From the 2017 Willis Towers Watson Financial Benchmark Survey and the Willis Towers Watson 22nd annual Best Practices in Health Care Employer Survey, Willis Towers Watson defines best performers based on their abilities to manage cost trends and efficiency.
According to the firm, a company of 10,000 employees could realize savings of more than $22 million annually by implementing a broad set of effective strategies and practices. It’s group of best-performing companies has achieved a $2,251 per employee per year (PEPY) health care cost advantage over the national average in 2017 ($9,950 compared with $12,201).
So how do companies get to be best performers? One area where best performers excel is with subsidization and plan design. More than one-third (34%) of best performers implement spousal coverage surcharges when spouses have other coverage available, compared to 20% of high-cost companies. Twenty-one percent review health care subsidies within the context of their Total Rewards programs (compared to 8% of high-cost companies), 77% offer account-based health plans (ABHPs) with health savings accounts (HSAs) (compared to 63%), 30% offer ABHPs as the only plan option (6%), and 45% use ABHP as a default option (6%).
According to the Best Practices in Health Care Employer Survey, best performers do more to encourage and improve workforce well-being, using a variety of approaches. More than half (53%) align the work environment and well-being programs with company culture, compared to 16% of high-cost companies. Fifty-nine percent sponsor worksite well-being campaigns and offer nutrition education or seminars (39%), 51% sponsor programs or pilots that target specific conditions or high-cost cases (33%), and 30% use a variety of financial and nonfinancial metrics to measure the impact of their health and well-being programs (15%).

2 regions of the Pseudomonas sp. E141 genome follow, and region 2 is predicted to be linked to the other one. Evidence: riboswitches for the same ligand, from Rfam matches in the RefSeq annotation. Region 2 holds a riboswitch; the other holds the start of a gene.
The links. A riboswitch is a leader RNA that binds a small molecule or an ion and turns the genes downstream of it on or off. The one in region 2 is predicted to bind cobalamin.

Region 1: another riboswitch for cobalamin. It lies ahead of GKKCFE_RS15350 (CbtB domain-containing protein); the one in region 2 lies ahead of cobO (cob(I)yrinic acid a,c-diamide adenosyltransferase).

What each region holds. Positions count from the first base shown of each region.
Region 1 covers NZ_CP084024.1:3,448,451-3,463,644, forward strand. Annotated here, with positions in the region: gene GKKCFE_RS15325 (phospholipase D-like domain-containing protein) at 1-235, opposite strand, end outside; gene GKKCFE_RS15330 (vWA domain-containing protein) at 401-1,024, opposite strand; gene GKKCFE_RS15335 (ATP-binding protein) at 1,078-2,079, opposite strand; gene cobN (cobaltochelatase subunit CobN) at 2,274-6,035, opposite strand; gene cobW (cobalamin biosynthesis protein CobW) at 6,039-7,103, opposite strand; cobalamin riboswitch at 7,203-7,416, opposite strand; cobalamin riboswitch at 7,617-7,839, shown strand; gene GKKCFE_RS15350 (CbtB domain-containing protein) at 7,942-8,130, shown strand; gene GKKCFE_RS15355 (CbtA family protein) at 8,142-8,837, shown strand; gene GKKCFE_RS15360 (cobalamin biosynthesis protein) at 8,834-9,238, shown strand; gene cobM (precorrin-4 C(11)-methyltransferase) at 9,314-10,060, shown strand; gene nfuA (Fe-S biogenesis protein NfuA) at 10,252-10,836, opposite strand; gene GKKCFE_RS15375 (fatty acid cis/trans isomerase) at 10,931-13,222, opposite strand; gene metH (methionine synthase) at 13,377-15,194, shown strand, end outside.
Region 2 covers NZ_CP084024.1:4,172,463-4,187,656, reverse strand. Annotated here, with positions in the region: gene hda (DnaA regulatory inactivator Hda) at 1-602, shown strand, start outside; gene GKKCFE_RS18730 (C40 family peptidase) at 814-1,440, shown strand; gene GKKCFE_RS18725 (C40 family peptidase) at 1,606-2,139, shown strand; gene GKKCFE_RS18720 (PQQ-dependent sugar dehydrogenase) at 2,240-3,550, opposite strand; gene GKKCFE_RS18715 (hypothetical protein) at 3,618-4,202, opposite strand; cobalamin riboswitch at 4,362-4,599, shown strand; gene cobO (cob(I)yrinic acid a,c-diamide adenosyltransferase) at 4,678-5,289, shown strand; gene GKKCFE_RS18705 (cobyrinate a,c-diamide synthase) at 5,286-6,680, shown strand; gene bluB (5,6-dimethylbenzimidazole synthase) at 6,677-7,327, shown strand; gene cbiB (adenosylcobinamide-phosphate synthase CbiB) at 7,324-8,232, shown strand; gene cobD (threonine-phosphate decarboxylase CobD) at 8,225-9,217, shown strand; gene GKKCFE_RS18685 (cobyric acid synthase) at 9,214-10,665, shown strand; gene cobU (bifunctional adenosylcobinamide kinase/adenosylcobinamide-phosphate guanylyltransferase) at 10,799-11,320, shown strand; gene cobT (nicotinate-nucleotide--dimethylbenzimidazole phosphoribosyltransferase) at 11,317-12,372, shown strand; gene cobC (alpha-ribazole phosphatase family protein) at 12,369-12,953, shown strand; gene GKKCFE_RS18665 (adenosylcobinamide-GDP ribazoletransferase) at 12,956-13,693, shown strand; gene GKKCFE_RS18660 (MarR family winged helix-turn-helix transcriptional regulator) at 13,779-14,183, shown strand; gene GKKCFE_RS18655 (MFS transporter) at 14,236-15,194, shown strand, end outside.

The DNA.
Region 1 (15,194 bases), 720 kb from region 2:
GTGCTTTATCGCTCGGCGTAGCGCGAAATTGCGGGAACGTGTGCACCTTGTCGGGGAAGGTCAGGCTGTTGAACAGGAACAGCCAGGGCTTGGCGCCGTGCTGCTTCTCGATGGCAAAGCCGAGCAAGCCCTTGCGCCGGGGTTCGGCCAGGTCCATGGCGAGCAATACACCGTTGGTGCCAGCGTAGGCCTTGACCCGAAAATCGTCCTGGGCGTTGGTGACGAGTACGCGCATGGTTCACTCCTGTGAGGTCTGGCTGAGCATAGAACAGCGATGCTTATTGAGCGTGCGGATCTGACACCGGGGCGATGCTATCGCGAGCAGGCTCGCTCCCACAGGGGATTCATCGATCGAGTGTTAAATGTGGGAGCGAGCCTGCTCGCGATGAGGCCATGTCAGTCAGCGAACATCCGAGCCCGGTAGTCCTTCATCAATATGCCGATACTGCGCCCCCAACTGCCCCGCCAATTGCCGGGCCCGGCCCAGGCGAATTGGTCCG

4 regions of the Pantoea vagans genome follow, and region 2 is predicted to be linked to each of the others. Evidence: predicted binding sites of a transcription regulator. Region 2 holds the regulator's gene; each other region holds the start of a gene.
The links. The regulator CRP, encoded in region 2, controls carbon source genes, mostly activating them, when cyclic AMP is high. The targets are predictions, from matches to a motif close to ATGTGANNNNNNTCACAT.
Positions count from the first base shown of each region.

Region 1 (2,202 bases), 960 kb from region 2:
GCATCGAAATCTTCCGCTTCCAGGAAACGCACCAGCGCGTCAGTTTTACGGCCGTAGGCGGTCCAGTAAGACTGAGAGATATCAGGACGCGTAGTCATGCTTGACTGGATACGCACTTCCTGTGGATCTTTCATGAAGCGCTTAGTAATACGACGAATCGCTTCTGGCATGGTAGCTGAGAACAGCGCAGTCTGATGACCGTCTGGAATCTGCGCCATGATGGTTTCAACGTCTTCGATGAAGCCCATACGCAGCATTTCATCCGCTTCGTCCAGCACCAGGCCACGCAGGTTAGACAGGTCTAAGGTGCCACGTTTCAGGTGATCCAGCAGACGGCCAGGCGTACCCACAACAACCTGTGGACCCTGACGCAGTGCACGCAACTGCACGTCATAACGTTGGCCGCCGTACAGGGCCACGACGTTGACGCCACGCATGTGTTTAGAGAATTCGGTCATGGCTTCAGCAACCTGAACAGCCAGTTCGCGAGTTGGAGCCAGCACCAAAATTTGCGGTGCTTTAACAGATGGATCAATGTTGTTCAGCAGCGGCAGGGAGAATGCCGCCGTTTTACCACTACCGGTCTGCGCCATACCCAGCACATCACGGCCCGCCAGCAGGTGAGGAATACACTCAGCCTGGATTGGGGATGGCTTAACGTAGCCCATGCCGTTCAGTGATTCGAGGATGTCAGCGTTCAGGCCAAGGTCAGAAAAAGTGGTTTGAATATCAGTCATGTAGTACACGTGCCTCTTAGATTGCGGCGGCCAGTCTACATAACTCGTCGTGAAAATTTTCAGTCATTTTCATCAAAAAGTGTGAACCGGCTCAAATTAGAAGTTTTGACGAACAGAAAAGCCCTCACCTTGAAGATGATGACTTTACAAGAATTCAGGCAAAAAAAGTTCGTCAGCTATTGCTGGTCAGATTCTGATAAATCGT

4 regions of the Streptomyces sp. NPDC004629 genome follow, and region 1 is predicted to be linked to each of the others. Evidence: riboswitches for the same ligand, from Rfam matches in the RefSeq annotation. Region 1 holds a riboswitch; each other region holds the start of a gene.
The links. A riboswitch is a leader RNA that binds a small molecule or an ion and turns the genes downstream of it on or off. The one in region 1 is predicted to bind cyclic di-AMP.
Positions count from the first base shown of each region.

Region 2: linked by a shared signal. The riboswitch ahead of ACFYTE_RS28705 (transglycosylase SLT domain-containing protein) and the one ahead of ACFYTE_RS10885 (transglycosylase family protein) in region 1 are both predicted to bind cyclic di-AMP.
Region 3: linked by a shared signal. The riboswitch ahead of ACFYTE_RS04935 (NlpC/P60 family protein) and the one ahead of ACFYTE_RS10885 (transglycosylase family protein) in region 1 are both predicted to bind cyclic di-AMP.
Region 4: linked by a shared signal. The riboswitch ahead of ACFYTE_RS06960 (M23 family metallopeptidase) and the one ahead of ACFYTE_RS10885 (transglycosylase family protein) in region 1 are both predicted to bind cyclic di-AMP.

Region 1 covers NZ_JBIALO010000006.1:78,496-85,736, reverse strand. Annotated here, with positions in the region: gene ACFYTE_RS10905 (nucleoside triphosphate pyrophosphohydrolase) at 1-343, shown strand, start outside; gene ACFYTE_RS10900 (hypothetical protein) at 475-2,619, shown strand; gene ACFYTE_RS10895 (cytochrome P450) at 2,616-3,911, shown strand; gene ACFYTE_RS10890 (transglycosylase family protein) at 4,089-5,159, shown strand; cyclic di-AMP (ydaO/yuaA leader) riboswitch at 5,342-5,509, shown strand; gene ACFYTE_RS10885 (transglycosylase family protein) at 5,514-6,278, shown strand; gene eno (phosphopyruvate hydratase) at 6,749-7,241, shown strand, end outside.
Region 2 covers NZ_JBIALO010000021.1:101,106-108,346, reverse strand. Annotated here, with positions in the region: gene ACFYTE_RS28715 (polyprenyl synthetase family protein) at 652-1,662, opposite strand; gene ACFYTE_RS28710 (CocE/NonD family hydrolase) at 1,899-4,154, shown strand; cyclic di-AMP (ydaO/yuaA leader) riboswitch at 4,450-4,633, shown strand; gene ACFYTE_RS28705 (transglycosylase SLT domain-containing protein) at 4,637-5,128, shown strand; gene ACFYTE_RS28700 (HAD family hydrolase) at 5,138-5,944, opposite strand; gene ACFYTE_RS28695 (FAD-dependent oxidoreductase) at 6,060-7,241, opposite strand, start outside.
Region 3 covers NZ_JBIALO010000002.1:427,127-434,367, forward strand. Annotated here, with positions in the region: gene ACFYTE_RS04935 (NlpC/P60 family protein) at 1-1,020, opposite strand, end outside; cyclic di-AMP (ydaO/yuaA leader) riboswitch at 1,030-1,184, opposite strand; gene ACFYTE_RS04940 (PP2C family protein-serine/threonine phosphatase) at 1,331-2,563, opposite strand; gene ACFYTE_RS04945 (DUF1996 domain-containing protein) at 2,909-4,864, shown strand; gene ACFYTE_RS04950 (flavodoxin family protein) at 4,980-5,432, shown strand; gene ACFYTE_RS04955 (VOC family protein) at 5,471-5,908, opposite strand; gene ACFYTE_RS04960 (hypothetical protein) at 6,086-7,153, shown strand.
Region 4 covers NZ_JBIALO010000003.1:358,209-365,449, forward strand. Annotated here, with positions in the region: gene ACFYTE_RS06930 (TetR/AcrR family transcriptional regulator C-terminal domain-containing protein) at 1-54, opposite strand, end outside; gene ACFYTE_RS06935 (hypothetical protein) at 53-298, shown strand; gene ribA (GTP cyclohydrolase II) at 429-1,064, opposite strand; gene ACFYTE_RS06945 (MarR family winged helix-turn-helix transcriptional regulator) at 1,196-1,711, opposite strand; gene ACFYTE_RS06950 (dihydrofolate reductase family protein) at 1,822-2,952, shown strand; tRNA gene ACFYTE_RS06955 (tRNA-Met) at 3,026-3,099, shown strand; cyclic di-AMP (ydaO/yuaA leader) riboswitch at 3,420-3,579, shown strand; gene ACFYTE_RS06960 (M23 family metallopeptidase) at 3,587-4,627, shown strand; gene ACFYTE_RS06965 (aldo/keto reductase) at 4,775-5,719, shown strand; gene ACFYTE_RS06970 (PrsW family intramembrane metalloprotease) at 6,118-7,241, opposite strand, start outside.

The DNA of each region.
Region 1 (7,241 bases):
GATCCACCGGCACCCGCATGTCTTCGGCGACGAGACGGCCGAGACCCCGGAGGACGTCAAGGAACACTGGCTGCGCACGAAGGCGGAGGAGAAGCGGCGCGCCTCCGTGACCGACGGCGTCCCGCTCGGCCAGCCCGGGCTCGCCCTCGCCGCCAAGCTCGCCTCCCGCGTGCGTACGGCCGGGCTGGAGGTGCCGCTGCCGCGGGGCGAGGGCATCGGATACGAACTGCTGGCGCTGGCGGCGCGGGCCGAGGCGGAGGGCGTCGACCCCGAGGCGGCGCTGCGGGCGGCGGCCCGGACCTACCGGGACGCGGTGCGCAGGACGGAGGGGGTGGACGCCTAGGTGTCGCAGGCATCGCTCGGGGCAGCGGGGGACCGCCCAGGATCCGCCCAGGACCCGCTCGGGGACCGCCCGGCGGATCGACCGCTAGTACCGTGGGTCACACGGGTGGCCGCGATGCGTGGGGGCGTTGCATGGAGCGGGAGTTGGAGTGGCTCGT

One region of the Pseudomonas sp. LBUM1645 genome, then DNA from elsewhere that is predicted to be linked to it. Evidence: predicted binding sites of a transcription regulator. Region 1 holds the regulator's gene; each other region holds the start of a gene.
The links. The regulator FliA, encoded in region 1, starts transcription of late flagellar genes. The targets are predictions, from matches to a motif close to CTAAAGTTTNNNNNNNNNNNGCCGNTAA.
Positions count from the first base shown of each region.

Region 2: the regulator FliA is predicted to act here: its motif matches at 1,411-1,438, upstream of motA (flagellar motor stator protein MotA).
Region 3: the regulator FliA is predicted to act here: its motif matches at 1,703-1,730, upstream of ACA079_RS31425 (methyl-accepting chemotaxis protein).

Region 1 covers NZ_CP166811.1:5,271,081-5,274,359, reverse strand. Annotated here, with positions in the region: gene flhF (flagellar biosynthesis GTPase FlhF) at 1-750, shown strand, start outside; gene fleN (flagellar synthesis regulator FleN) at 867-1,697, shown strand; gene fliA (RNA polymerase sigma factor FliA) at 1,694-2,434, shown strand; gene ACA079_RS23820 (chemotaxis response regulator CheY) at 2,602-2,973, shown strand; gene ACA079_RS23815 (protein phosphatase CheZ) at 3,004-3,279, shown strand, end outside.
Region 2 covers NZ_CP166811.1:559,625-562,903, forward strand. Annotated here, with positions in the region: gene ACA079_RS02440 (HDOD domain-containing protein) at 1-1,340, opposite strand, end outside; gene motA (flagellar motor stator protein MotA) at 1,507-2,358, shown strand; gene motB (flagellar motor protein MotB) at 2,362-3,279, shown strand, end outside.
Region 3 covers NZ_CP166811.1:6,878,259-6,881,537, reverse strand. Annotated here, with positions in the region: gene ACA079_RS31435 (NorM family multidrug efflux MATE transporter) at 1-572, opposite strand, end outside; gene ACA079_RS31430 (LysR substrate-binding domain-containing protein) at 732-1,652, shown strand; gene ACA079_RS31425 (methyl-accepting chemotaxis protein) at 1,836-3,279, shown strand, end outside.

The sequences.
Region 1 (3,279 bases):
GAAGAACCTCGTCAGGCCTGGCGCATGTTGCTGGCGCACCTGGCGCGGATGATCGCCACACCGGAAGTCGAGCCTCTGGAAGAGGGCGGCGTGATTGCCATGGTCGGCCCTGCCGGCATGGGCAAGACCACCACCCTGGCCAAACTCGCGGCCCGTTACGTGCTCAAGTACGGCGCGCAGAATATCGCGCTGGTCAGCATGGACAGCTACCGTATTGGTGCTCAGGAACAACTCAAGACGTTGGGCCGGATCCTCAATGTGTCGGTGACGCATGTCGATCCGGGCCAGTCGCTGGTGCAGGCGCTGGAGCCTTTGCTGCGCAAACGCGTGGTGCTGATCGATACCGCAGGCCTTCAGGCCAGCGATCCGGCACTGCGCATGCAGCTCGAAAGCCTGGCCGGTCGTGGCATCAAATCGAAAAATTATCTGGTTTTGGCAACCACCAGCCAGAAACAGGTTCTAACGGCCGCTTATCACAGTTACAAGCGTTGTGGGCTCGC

Best performers are far ahead of organizations with higher health care costs when it comes to employee engagement in well-being, especially through company social networks. The survey showed that close to half of best performers (47%) engage employees through their company’s social networks (key influencers, testimonials and viral messaging), compared with 21% of high-cost companies. Forty-two percent of best performers use social recognition to boost engagement in health and well-being compared with 23% of high-cost companies, while 28% offer wearable devices for tracking physical activity versus 12% of high-cost companies.
Best performers are also ahead of peers in adopting new health care delivery solutions. Eighty-five percent offer health care delivery via telemedicine for professional consultations, 45% use centers of excellence within health plans, and 32% offer onsite or near-site health clinics.
In addition, 57% of best performers formally monitor vendor performance through performance guarantees, compared with 34% of high-cost companies. The same percentage have a partnership with a third-party data warehouse, compared with 25% of high-cost companies.
The gap narrows between best performers’ pharmacy practices and those of organizations with higher health care costs, which may indicate that all employers are hyper-focused on rising pharmacy costs, especially for specialty medications. Best performers still lead the pack in adopting strategies to manage pharmacy cost, though. More than half (57%) evaluate pharmacy benefit contract terms, compared with 49% of high-cost companies. And more than one-quarter (28%) evaluate their plan design to promote the use of specialty biosimilars, when available, compared with only 18% of high-cost companies.
“Best performers understand there is no single strategy for managing costs and improving the well-being of their workforce,” says Julie Stone, a national health care practice leader at Willis Towers Watson. “They evaluate all aspects of their health and well-being benefit strategies and activities, and implement innovative, integrated practices to improve them.”
Willis Towers Watson selected best performers from the 395 companies that completed the 2017 Willis Towers Watson Financial Benchmark Survey and the 2017 Willis Towers Watson Best Practices in Health Care Employer Survey with sufficient health care cost trend and efficiency information. For more information about best performers, download the high-performance insights report.
« Barry’s Pickings: Gigging